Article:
> On Mon, 20 May 1996 20:21:39 +0100 Security Responsible wrote:
> >I'm evaluating two firewalls and have been asked to do performance
> >I've been looking around in the archive, but haven't seen much on the
> >topic. I went to DATACOM's web site which offers some interesting
> info. But
> >I have to perform the tests in house.
> >Does anyone have a "scientifical" method, tool... to do these tests ?
> This field of study is still in its infancy: lots of PhD thesis
> have to be written.
> Here is a bibliography that may be helpfull:
> Ranum, Marcus. "Firewalls Performance Project",
> Ranum, Marcus. "Firewall Performance Measurement Techniques:
> A Scientific Approach",
> Bradner, S. & McQuaid, J. "Benchmarking Methodology for Network
> Interconnect Devices", Request For Comment # 1944,
> Newman, David. "Can Firewall Take the Heat?", Data Communications,
> also see the "Firewalls-performance @
com" mailing list
> archives for a summary of such a study I conducted few months ago.
> If anybody has some more references, please share with all of us.
> Denis Valois
> Internetworking Technologies, Security Team (NCEPWXS)
> SITA (Societe Internationale de Telecommunications Aeronautiques)
> HERAKLION - 1041 route des Dolines
> 06560 Valbonne
> tel: (+33) 22.214.171.124
> fax: (+33) 126.96.36.199
> net: Denis .
Does depend much on what you really meant by testing firewalls.
If the firewall is treated as an isolated item of equipment (which
obviously it isnt) then normal performance tests for throughput etc., can
be undertaken. Its also possible to carryout tests with home-brew test
kits or test suites obtained from external sources.
If your objective is to manage risk, there are three areas of activity.
Products and systems can be built to a trusted systems criteria. These are
published documents intended to lead into independent evaluation and
certification. However, you could use the criteria as a 'design to meet'
exercise if you are happy to do that, want current technology, and want to
avoid the very heavy costs of, for example, ITSEC evaluation.
You might want to use Mil-Std 2167A as a build methodology. If you are
employing some existing commercial product, you will have to use a
modified Mil-Std 2167A. Where its logical to use this particular
methodology is that Orange Book draws heavily off it and both ITSEC and
Common Criteria are developed up from Orange Book.
You might well be advised to employ a metaCASE tool which includes a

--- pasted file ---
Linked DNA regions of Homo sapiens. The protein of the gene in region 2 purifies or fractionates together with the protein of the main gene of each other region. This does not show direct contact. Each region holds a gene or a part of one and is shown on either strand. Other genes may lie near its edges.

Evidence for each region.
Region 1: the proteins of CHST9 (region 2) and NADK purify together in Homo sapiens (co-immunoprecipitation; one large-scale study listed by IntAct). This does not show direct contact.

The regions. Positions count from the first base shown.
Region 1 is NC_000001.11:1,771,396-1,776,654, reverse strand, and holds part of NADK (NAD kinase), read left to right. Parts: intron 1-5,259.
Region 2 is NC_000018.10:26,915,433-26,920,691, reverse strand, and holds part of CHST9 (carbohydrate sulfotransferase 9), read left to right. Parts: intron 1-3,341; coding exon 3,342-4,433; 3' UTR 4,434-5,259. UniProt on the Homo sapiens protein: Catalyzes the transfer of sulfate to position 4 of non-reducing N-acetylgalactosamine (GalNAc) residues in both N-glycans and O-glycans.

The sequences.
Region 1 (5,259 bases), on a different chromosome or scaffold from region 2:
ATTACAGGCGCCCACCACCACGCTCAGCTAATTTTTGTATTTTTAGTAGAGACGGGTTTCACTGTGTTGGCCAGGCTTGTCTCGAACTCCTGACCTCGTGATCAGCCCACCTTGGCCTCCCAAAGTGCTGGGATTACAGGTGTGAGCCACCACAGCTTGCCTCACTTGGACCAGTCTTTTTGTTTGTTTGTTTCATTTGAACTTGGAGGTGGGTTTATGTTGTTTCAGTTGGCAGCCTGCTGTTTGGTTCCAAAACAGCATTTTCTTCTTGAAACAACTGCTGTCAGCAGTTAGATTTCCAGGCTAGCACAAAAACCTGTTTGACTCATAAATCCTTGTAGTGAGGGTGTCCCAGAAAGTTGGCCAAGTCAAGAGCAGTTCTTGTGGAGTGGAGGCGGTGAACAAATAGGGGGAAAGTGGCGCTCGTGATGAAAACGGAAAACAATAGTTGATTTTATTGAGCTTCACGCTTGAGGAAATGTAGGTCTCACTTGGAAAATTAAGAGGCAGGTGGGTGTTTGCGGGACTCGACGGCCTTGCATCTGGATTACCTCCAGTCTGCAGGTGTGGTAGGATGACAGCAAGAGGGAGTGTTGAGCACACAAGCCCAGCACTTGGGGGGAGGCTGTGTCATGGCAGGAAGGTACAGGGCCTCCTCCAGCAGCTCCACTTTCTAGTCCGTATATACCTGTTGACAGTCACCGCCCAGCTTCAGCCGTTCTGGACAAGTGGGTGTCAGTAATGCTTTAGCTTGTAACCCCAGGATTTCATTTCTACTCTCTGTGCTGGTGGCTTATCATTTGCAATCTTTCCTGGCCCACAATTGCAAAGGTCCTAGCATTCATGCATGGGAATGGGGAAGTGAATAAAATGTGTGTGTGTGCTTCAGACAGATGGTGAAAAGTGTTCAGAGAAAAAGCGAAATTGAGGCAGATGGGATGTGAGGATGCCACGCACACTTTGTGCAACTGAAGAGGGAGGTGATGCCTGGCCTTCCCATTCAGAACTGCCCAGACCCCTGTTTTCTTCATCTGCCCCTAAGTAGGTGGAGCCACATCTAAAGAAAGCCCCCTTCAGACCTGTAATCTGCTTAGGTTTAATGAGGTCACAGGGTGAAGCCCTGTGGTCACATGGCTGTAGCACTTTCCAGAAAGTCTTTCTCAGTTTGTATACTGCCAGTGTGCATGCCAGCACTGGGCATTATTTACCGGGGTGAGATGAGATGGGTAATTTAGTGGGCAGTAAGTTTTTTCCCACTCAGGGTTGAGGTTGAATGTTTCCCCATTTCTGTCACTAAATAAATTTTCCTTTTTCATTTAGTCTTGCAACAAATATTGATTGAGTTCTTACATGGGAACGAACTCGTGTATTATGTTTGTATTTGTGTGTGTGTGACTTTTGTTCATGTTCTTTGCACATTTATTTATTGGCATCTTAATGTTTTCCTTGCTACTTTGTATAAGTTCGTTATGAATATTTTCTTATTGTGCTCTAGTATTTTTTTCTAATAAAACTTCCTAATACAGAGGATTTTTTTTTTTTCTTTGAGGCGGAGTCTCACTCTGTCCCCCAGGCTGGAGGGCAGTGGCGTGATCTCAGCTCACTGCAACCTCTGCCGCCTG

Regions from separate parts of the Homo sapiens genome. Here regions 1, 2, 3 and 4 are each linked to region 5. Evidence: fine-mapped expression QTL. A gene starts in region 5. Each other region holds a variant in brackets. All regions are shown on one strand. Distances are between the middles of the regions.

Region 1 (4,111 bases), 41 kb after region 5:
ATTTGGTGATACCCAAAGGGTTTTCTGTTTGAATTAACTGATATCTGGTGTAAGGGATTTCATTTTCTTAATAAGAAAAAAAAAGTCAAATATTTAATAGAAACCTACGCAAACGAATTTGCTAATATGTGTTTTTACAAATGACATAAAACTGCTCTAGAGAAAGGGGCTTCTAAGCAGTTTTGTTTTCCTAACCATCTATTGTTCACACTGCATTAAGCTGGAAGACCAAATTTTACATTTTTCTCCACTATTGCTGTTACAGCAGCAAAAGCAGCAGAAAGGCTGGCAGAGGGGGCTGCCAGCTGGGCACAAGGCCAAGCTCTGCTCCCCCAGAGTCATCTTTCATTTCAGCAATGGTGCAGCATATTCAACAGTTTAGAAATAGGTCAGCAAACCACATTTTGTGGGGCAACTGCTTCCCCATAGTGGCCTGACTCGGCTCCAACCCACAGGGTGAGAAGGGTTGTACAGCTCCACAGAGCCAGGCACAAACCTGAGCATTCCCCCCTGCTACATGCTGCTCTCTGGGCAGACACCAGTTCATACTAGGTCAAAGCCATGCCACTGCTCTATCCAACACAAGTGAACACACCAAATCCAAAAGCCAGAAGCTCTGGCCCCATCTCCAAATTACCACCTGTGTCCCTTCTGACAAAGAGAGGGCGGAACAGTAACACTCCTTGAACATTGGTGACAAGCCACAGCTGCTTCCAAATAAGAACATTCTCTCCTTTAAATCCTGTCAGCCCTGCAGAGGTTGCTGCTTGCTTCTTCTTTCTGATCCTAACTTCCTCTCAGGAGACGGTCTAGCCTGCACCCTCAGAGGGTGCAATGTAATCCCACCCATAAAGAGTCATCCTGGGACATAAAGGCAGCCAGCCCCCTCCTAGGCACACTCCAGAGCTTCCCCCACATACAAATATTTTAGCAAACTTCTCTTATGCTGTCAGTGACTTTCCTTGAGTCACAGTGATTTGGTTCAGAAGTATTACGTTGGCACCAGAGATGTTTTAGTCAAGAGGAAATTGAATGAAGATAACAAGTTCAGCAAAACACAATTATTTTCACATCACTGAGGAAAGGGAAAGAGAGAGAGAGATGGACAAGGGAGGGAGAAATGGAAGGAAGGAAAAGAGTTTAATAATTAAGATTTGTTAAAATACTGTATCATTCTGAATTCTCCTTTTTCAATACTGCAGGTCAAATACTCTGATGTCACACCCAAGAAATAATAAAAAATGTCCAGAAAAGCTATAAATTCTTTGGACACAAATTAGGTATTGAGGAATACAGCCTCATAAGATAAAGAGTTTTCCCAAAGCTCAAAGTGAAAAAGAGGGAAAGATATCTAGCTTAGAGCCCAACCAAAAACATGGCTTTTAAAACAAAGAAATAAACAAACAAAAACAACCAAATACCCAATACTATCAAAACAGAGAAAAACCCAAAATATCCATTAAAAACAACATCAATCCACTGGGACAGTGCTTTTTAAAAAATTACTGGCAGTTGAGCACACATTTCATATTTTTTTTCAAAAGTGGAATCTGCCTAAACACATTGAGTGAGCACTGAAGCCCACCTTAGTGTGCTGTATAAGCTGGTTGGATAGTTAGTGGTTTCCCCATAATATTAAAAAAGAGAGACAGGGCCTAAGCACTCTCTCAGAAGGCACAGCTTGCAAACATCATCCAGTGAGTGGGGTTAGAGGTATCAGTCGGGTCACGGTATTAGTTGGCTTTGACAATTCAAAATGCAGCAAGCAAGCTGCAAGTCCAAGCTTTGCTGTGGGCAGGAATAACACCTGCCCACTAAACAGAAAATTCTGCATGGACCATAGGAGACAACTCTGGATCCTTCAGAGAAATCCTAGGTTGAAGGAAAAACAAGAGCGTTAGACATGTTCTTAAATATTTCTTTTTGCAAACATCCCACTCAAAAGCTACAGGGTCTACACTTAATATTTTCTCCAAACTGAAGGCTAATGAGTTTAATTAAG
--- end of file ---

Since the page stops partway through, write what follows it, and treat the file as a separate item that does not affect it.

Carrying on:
structured method. That will allow all sorts of testing during development
and afterwards for maintenance. Which structured method you employ depends
on personal taste and maybe on industry standards. SSADM is pretty good
but if you are in aerospace you may have to use HOOD or local labour may
only be familiar with some other methodology.
You might want to use a formal method like Z or VDM and will have to if
you aim to achieve a high level like A1 or E6.
If you are taking a custom engineered path, you really should use a
project control methodology and that might be something like PRINCE but
again there will be local flavours of project management methodologies and
tools which may be most appropriate.
OTOH you could employ the industry standard methodology of pencil and
cigarette pack, but make sure you file the packs for future use. If you
are in a smoke free zone maybe you will have to use paper napkins which
are a little harder to handle and the pencil can smudge.
That just relates to product and information systems.
To really get benefit, you do need to carry out a risk survey and produce
a risk policy. You could use statistical or fault tree methodologies to do
this, or even a combination of both. You may find that a methodology like
CRAMM in an electronic application may help you get there faster. There
are many risk analysis tools available, some of them just a few $ to run
on a PC, although they dont tend to be that user friendly so you may need
to hire someone who knows how to drive them and that consultant will have
his own idea of which tools are best (or maybe which ones he is
So if you have done a risk analysis and produced a risk policy, you have a
specification which you can use for procurement and/or development. If you
employ a criteria and development methodology suite, you can ensure that
the developing solution can be tested against the risk policy.
Then you reach the implementation phase and should carry out an
accreditation. That involves making sure that what got delivered meets
your specification and that the resulting system works as you need and
expect - like it handles the traffic volumes, provides X% uptime, meets
all the security and risk targets and that risk has not been introduced
during implementation through human error or whatever.
Once everything is running you need to keep testing your risk policy to
make sure it still adequately addresses your risk management needs. You
have to enforce the policy, and you also need to modify your systems to
meet any changing needs. In security, that is not only testing the counter
measures to identified risk, but also making sure that you nice new
systems are not being subverted by the people who use them or operate
OTOH if thats all too much to handle, you can do what many do and thats
just waive a hand over the system with a few basic, and maybe
inappropriate, crude tests of parts of the systems, respond to the lastest
fashions and hyped fears, and pray twice daily.